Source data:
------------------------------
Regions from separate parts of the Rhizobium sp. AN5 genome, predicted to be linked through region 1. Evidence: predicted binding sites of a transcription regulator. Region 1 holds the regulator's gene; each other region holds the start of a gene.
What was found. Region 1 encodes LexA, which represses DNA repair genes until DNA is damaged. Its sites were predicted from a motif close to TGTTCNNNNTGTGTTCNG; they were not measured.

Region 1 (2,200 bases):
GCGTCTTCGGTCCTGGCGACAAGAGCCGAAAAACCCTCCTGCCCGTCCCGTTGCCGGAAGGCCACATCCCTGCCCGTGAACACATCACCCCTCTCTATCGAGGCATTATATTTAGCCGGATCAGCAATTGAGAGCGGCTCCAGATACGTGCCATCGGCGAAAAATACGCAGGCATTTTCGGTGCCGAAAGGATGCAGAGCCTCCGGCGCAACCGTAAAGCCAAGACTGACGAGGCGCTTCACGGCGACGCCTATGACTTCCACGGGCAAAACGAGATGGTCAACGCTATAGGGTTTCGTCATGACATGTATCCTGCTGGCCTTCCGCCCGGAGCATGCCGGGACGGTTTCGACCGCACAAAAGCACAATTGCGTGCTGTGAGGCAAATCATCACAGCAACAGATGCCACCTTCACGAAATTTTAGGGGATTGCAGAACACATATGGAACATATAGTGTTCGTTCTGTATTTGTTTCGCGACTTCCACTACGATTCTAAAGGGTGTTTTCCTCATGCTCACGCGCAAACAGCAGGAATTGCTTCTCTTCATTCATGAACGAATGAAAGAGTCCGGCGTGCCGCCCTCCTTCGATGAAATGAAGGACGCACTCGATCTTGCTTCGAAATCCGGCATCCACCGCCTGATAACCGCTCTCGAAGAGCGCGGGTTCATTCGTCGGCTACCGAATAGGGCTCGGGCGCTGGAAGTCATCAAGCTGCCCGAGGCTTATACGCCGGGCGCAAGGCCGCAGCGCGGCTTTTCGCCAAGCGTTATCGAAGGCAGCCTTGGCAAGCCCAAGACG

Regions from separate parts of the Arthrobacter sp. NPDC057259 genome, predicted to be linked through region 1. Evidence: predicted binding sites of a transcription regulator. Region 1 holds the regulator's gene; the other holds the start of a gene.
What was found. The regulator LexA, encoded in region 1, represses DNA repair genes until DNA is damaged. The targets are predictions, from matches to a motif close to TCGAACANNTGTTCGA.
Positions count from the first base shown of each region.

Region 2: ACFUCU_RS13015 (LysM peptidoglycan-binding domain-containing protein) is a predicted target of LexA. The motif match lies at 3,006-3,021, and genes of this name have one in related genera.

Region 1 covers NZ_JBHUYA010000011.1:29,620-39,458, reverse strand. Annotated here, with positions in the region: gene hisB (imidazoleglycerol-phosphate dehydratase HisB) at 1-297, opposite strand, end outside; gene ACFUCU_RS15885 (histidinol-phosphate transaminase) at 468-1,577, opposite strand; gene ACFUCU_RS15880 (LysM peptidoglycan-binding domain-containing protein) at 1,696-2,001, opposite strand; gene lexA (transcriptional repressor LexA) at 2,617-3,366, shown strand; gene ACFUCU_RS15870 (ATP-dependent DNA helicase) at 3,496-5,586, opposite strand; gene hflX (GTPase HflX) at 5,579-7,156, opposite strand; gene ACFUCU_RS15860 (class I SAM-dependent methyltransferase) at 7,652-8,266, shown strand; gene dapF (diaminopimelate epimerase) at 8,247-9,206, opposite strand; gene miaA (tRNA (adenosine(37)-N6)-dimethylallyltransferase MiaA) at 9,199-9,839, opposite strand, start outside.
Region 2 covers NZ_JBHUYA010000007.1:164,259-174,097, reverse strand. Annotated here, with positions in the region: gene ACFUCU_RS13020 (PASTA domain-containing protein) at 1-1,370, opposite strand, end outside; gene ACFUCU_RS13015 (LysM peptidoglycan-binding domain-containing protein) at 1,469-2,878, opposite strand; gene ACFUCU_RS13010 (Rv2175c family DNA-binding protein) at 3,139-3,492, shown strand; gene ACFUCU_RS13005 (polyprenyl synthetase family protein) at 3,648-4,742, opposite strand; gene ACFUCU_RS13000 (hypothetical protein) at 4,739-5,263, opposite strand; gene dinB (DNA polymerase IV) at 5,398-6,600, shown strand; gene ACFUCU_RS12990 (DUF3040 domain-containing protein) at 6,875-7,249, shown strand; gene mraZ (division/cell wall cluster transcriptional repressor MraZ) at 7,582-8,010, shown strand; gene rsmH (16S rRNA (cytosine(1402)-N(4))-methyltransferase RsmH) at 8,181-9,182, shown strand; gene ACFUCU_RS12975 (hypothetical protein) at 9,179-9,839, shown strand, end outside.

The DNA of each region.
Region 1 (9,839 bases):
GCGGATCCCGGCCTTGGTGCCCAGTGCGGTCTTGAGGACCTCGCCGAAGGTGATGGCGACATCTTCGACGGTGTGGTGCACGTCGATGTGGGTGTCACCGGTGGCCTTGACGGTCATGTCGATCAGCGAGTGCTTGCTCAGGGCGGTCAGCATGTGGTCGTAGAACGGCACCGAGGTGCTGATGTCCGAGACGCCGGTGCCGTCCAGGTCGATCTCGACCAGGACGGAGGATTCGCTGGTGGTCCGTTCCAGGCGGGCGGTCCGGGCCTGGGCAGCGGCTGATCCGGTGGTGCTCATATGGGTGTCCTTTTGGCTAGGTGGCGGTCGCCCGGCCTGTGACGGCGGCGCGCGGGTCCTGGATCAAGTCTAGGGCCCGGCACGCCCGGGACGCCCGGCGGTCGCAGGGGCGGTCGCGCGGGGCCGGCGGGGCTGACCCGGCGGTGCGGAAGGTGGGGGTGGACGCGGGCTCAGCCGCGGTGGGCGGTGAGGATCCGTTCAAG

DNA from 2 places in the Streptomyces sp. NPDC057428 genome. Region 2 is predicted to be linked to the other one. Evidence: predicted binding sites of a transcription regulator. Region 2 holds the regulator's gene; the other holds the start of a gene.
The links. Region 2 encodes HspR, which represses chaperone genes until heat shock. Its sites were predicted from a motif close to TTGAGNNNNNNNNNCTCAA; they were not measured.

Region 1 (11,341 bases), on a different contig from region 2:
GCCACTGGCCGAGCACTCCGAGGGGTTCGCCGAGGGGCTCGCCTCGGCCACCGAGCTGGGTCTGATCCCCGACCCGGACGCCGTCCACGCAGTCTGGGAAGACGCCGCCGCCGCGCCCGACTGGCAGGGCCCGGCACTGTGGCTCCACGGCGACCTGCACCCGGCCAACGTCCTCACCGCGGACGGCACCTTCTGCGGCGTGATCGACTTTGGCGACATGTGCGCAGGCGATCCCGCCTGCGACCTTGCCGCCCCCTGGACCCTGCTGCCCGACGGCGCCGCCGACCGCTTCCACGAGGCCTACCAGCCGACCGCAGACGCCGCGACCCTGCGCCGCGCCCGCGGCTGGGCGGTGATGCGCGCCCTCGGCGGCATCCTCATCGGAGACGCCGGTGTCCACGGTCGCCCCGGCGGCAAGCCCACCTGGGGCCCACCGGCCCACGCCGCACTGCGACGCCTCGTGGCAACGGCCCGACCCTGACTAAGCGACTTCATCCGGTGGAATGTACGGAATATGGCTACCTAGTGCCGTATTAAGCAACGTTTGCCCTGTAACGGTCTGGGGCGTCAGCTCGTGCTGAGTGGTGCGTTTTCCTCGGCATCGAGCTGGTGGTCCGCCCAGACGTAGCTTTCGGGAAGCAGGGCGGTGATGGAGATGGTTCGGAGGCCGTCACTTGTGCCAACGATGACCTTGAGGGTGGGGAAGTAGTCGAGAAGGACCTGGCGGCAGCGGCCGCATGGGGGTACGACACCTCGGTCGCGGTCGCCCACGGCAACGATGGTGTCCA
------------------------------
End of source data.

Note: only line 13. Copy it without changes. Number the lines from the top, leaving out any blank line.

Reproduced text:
GCGGATCCCGGCCTTGGTGCCCAGTGCGGTCTTGAGGACCTCGCCGAAGGTGATGGCGACATCTTCGACGGTGTGGTGCACGTCGATGTGGGTGTCACCGGTGGCCTTGACGGTCATGTCGATCAGCGAGTGCTTGCTCAGGGCGGTCAGCATGTGGTCGTAGAACGGCACCGAGGTGCTGATGTCCGAGACGCCGGTGCCGTCCAGGTCGATCTCGACCAGGACGGAGGATTCGCTGGTGGTCCGTTCCAGGCGGGCGGTCCGGGCCTGGGCAGCGGCTGATCCGGTGGTGCTCATATGGGTGTCCTTTTGGCTAGGTGGCGGTCGCCCGGCCTGTGACGGCGGCGCGCGGGTCCTGGATCAAGTCTAGGGCCCGGCACGCCCGGGACGCCCGGCGGTCGCAGGGGCGGTCGCGCGGGGCCGGCGGGGCTGACCCGGCGGTGCGGAAGGTGGGGGTGGACGCGGGCTCAGCCGCGGTGGGCGGTGAGGATCCGTTCAAG